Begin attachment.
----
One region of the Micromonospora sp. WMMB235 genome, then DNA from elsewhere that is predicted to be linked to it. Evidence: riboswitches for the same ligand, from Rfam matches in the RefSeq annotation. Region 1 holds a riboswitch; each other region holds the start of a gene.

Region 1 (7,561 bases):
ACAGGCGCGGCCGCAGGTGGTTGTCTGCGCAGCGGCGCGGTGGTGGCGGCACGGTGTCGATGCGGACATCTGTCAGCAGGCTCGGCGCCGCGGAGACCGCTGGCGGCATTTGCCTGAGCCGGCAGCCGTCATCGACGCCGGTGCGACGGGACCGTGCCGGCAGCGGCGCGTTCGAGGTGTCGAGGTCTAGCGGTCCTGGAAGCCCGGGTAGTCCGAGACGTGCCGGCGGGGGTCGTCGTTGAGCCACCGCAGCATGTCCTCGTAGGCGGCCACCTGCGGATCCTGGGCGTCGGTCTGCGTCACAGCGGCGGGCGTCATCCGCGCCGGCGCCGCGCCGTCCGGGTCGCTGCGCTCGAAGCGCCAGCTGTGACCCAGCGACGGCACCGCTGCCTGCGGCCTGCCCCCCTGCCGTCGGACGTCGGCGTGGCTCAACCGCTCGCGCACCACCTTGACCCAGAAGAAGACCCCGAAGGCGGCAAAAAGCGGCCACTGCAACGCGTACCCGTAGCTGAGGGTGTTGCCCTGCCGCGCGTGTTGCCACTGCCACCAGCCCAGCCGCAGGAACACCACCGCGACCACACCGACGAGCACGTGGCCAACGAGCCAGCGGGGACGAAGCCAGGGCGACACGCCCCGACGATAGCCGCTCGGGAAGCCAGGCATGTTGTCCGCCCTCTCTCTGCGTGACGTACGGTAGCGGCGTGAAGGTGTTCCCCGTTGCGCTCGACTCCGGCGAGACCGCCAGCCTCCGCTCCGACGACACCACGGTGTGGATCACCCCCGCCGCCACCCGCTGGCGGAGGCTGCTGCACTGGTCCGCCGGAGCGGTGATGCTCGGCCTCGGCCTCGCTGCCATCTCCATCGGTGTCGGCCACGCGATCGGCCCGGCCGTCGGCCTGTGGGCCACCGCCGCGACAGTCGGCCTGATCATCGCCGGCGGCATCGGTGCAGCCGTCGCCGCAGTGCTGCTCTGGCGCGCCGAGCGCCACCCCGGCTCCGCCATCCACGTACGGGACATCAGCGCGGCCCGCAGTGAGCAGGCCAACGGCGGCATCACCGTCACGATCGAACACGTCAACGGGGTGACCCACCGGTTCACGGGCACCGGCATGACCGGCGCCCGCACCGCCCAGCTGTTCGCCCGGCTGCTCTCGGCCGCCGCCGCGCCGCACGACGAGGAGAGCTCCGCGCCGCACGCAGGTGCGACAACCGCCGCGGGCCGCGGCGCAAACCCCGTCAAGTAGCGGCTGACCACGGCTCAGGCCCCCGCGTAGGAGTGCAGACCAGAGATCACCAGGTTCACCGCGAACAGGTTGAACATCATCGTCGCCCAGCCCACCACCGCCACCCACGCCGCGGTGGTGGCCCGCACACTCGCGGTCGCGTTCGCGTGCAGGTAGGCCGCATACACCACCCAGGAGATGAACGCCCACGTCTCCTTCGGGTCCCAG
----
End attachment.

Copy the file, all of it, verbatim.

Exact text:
One region of the Micromonospora sp. WMMB235 genome, then DNA from elsewhere that is predicted to be linked to it. Evidence: riboswitches for the same ligand, from Rfam matches in the RefSeq annotation. Region 1 holds a riboswitch; each other region holds the start of a gene.

Region 1 (7,561 bases):
ACAGGCGCGGCCGCAGGTGGTTGTCTGCGCAGCGGCGCGGTGGTGGCGGCACGGTGTCGATGCGGACATCTGTCAGCAGGCTCGGCGCCGCGGAGACCGCTGGCGGCATTTGCCTGAGCCGGCAGCCGTCATCGACGCCGGTGCGACGGGACCGTGCCGGCAGCGGCGCGTTCGAGGTGTCGAGGTCTAGCGGTCCTGGAAGCCCGGGTAGTCCGAGACGTGCCGGCGGGGGTCGTCGTTGAGCCACCGCAGCATGTCCTCGTAGGCGGCCACCTGCGGATCCTGGGCGTCGGTCTGCGTCACAGCGGCGGGCGTCATCCGCGCCGGCGCCGCGCCGTCCGGGTCGCTGCGCTCGAAGCGCCAGCTGTGACCCAGCGACGGCACCGCTGCCTGCGGCCTGCCCCCCTGCCGTCGGACGTCGGCGTGGCTCAACCGCTCGCGCACCACCTTGACCCAGAAGAAGACCCCGAAGGCGGCAAAAAGCGGCCACTGCAACGCGTACCCGTAGCTGAGGGTGTTGCCCTGCCGCGCGTGTTGCCACTGCCACCAGCCCAGCCGCAGGAACACCACCGCGACCACACCGACGAGCACGTGGCCAACGAGCCAGCGGGGACGAAGCCAGGGCGACACGCCCCGACGATAGCCGCTCGGGAAGCCAGGCATGTTGTCCGCCCTCTCTCTGCGTGACGTACGGTAGCGGCGTGAAGGTGTTCCCCGTTGCGCTCGACTCCGGCGAGACCGCCAGCCTCCGCTCCGACGACACCACGGTGTGGATCACCCCCGCCGCCACCCGCTGGCGGAGGCTGCTGCACTGGTCCGCCGGAGCGGTGATGCTCGGCCTCGGCCTCGCTGCCATCTCCATCGGTGTCGGCCACGCGATCGGCCCGGCCGTCGGCCTGTGGGCCACCGCCGCGACAGTCGGCCTGATCATCGCCGGCGGCATCGGTGCAGCCGTCGCCGCAGTGCTGCTCTGGCGCGCCGAGCGCCACCCCGGCTCCGCCATCCACGTACGGGACATCAGCGCGGCCCGCAGTGAGCAGGCCAACGGCGGCATCACCGTCACGATCGAACACGTCAACGGGGTGACCCACCGGTTCACGGGCACCGGCATGACCGGCGCCCGCACCGCCCAGCTGTTCGCCCGGCTGCTCTCGGCCGCCGCCGCGCCGCACGACGAGGAGAGCTCCGCGCCGCACGCAGGTGCGACAACCGCCGCGGGCCGCGGCGCAAACCCCGTCAAGTAGCGGCTGACCACGGCTCAGGCCCCCGCGTAGGAGTGCAGACCAGAGATCACCAGGTTCACCGCGAACAGGTTGAACATCATCGTCGCCCAGCCCACCACCGCCACCCACGCCGCGGTGGTGGCCCGCACACTCGCGGTCGCGTTCGCGTGCAGGTAGGCCGCATACACCACCCAGGAGATGAACGCCCACGTCTCCTTCGGGTCCCAG